Skip to main content
Advertising

Originally published Friday, September 5, 2014 at 6:05 AM

  • Share:
           
  • Comments
  • Print

James Ellroy’s ‘Perfidia’: dark doings on the eve of WWII

James Ellroy’s dark new novel, “Perfidia,” returns the “L.A. Confidential” author to the City of Angels — this time, it follows the LAPD as it investigates a murder committed on the eve of Pearl Harbor. Ellroy appears Friday, Sept. 12, at the University Book Store


Special to The Seattle Times

Author appearance

James Ellroy

The author of “Perfidia” will appear at 7 p.m. Friday, Sept. 12, University Book Store, 4326 University Way N.E., Seattle; free (206-634-3400 or ubookstore.com). He will sign “Perfidia” at 3 p.m. Friday, Sept. 12, Seattle Mystery Bookshop, 117 Cherry St.; free (206-587-5737 or www.seattlemystery.com).

advertising

James Ellroy can be ornery. “I hate hipsters, I hate liberals, I hate rock ’n’ rollers, I hate the counterculture, I hate movie people,” he said in an interview promoting his new novel, “Perfidia.” He also hates Presidents Clinton and Obama and has no use for the modern world.

Ellroy’s mother was murdered in Los Angeles when Ellroy was 10. The case was unsolved. “The Black Dahlia,” the first novel in Ellroy’s LA Quartet, was based on the unsolved murder of Elizabeth Short, which bore some similarities to the murder of Ellroy’s mother. Short’s body was found in an abandoned lot, mutilated, severed in half and posed. The press went crazy. Ellroy blended the facts of the case with fictional police officers and his own theories, which resulted in his 1987 breakout novel.

Three more novels completed Ellroy’s LA Quartet: “The Big Nowhere,” “LA Confidential” and “White Jazz.” Two of the books — “The Black Dahlia” and “LA Confidential” — were made into movies, and Ellroy became a literary celebrity of sorts. He followed the LA Quartet with The Underworld Trilogy: “American Tabloid,” “The Cold Six Thousand” and “Blood’s a Rover.” Writing about crime, corruption, greed, lust, brutality, drugs, madness and all the dark corners of the human psyche, Ellroy commingles fictional characters and incidents with historical characters and incidents, creating a weird pastiche of American life. His style, like his subject matter, is coarse.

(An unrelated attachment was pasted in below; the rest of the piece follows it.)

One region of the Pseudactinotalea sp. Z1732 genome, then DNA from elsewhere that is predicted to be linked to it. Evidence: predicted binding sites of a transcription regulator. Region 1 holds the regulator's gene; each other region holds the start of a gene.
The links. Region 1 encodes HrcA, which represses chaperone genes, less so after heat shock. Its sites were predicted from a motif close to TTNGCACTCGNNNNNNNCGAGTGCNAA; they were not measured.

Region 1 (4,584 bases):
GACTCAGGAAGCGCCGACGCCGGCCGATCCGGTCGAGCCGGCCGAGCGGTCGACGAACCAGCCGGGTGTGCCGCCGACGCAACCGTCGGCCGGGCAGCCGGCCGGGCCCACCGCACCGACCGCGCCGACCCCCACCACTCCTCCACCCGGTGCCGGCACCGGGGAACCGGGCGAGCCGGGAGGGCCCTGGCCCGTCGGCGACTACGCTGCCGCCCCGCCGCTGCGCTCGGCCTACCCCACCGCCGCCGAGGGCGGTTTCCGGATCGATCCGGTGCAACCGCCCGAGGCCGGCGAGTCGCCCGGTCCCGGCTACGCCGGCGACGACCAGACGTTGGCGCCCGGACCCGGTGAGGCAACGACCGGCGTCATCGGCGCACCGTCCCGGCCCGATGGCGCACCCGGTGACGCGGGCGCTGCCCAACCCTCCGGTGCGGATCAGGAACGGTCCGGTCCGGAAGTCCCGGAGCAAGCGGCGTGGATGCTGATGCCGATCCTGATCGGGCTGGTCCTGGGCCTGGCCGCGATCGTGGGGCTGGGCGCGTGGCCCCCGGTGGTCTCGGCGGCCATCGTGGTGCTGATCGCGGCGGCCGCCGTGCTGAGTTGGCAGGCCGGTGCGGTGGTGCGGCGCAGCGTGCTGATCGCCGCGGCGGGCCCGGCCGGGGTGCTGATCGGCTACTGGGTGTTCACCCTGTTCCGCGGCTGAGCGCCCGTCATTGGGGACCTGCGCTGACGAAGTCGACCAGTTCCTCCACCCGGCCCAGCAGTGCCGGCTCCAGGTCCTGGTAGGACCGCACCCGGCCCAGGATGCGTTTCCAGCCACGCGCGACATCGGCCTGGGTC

“Perfidia” is a prequel to the LA Quartet and the Underworld Trilogy. Ellroy introduces us to younger versions of the characters who made him famous. Your appreciation of Ellroy’s unabashed attempt at the Great American Novel will depend, in part, on your familiarity with his oeuvre. I’ve read three of the seven books “Perfidia” riffs on and felt I was missing some pieces.

Still, it was a great read.

On the eve of the attack on Pearl Harbor, a Japanese-American family is found dead. Either they committed a ritualistic suicide, or they were murdered. Los Angeles Police Department Police Chief William H. Parker from “LA Confidential,” who was the actual police chief of the LAPD from 1950 until 1966, appears as Captain William H. Parker and oversees the investigation. Hideo Ashida, a police chemist, and the only Japanese-American employee of LAPD, is assigned to work the case.

Kay Lake, from “The Black Dahlia,” appears as a 21-year-old adventuress learning her way around LA. “I wanted to run away to Los Angeles and become someone else there ... I was equal parts innocence and lunatic grit.” Kay’s chapters, written in first-person diary form, were among the most engaging for me, illuminating the motives and desires of the men who are intertwined by the investigation.

Beginning on Dec. 6, 1941, and unfolding in 23 days of real-time narration, “Perfidia” is a murder mystery, a subversive historical novel, and a dark meditation on power, politics, race and justice.

Perfidia, a Spanish word meaning treachery or betrayal, is the title of a song from the big-band era. Ellroy used the song in “The Black Dahlia,” and it obviously still speaks to him. With “Perfidia,” he repeatedly returns to the scene of the crime.

Pierce County Prosecutor Mark Lindquist is the author of “Carnival Desires” and other novels.



Want unlimited access to seattletimes.com? Subscribe now!

News where, when and how you want it

Email Icon

Autos news and research

Mechanic double-checks his air-bag work

Mechanic double-checks his air-bag work


Advertising
The Seattle Times

The door is closed, but it's not locked.

Take a minute to subscribe and continue to enjoy The Seattle Times for as little as 99 cents a week.

Subscription options ►

Already a subscriber?

We've got good news for you. Unlimited seattletimes.com content access is included with most subscriptions.

Subscriber login ►
The Seattle Times

To keep reading, you need a subscription upgrade.

We hope you have enjoyed your complimentary access. For unlimited seattletimes.com access, please upgrade your digital subscription.

Call customer service at 1.800.542.0820 for assistance with your upgrade or questions about your subscriber status.

The Seattle Times

To keep reading, you need a subscription.

We hope you have enjoyed your complimentary access. Subscribe now for unlimited access!

Subscription options ►

Already a subscriber?

We've got good news for you. Unlimited seattletimes.com content access is included with most subscriptions.

Activate Subscriber Account ►